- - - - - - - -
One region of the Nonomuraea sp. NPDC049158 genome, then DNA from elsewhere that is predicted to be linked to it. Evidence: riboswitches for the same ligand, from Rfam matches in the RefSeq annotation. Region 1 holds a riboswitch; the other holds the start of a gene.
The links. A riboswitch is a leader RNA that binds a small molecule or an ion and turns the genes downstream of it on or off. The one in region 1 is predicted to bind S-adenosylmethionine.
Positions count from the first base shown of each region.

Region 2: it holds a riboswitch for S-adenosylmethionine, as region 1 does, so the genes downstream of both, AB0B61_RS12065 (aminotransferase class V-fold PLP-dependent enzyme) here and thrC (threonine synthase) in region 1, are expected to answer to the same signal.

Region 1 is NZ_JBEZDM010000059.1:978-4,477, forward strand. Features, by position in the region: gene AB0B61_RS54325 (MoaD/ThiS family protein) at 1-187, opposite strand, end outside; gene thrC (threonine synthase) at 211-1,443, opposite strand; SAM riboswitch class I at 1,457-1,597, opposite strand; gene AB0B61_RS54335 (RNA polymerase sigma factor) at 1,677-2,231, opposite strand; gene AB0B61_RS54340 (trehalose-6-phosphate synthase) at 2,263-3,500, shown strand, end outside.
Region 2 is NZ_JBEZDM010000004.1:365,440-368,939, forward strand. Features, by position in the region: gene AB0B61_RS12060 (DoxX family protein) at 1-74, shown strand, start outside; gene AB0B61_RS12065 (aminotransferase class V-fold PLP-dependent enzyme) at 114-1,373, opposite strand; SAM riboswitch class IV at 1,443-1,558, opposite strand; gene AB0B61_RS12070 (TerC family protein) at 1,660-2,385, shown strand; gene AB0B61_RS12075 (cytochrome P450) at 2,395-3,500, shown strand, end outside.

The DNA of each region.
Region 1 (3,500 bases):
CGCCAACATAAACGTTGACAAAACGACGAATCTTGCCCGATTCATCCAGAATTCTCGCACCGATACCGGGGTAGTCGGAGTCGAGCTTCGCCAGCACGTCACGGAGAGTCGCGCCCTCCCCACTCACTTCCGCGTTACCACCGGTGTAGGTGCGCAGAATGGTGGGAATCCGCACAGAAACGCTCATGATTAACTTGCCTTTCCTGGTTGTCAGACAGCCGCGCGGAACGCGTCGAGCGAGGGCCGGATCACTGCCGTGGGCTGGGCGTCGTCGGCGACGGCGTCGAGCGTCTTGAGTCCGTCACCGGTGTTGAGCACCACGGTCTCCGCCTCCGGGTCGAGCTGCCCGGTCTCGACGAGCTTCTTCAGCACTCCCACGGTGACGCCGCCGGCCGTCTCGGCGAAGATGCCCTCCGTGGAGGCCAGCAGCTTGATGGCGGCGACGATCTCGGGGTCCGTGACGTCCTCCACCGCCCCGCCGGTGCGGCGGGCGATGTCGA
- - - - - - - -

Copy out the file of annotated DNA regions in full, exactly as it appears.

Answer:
One region of the Nonomuraea sp. NPDC049158 genome, then DNA from elsewhere that is predicted to be linked to it. Evidence: riboswitches for the same ligand, from Rfam matches in the RefSeq annotation. Region 1 holds a riboswitch; the other holds the start of a gene.
The links. A riboswitch is a leader RNA that binds a small molecule or an ion and turns the genes downstream of it on or off. The one in region 1 is predicted to bind S-adenosylmethionine.
Positions count from the first base shown of each region.

Region 2: it holds a riboswitch for S-adenosylmethionine, as region 1 does, so the genes downstream of both, AB0B61_RS12065 (aminotransferase class V-fold PLP-dependent enzyme) here and thrC (threonine synthase) in region 1, are expected to answer to the same signal.

Region 1 is NZ_JBEZDM010000059.1:978-4,477, forward strand. Features, by position in the region: gene AB0B61_RS54325 (MoaD/ThiS family protein) at 1-187, opposite strand, end outside; gene thrC (threonine synthase) at 211-1,443, opposite strand; SAM riboswitch class I at 1,457-1,597, opposite strand; gene AB0B61_RS54335 (RNA polymerase sigma factor) at 1,677-2,231, opposite strand; gene AB0B61_RS54340 (trehalose-6-phosphate synthase) at 2,263-3,500, shown strand, end outside.
Region 2 is NZ_JBEZDM010000004.1:365,440-368,939, forward strand. Features, by position in the region: gene AB0B61_RS12060 (DoxX family protein) at 1-74, shown strand, start outside; gene AB0B61_RS12065 (aminotransferase class V-fold PLP-dependent enzyme) at 114-1,373, opposite strand; SAM riboswitch class IV at 1,443-1,558, opposite strand; gene AB0B61_RS12070 (TerC family protein) at 1,660-2,385, shown strand; gene AB0B61_RS12075 (cytochrome P450) at 2,395-3,500, shown strand, end outside.

The DNA of each region.
Region 1 (3,500 bases):
CGCCAACATAAACGTTGACAAAACGACGAATCTTGCCCGATTCATCCAGAATTCTCGCACCGATACCGGGGTAGTCGGAGTCGAGCTTCGCCAGCACGTCACGGAGAGTCGCGCCCTCCCCACTCACTTCCGCGTTACCACCGGTGTAGGTGCGCAGAATGGTGGGAATCCGCACAGAAACGCTCATGATTAACTTGCCTTTCCTGGTTGTCAGACAGCCGCGCGGAACGCGTCGAGCGAGGGCCGGATCACTGCCGTGGGCTGGGCGTCGTCGGCGACGGCGTCGAGCGTCTTGAGTCCGTCACCGGTGTTGAGCACCACGGTCTCCGCCTCCGGGTCGAGCTGCCCGGTCTCGACGAGCTTCTTCAGCACTCCCACGGTGACGCCGCCGGCCGTCTCGGCGAAGATGCCCTCCGTGGAGGCCAGCAGCTTGATGGCGGCGACGATCTCGGGGTCCGTGACGTCCTCCACCGCCCCGCCGGTGCGGCGGGCGATGTCGA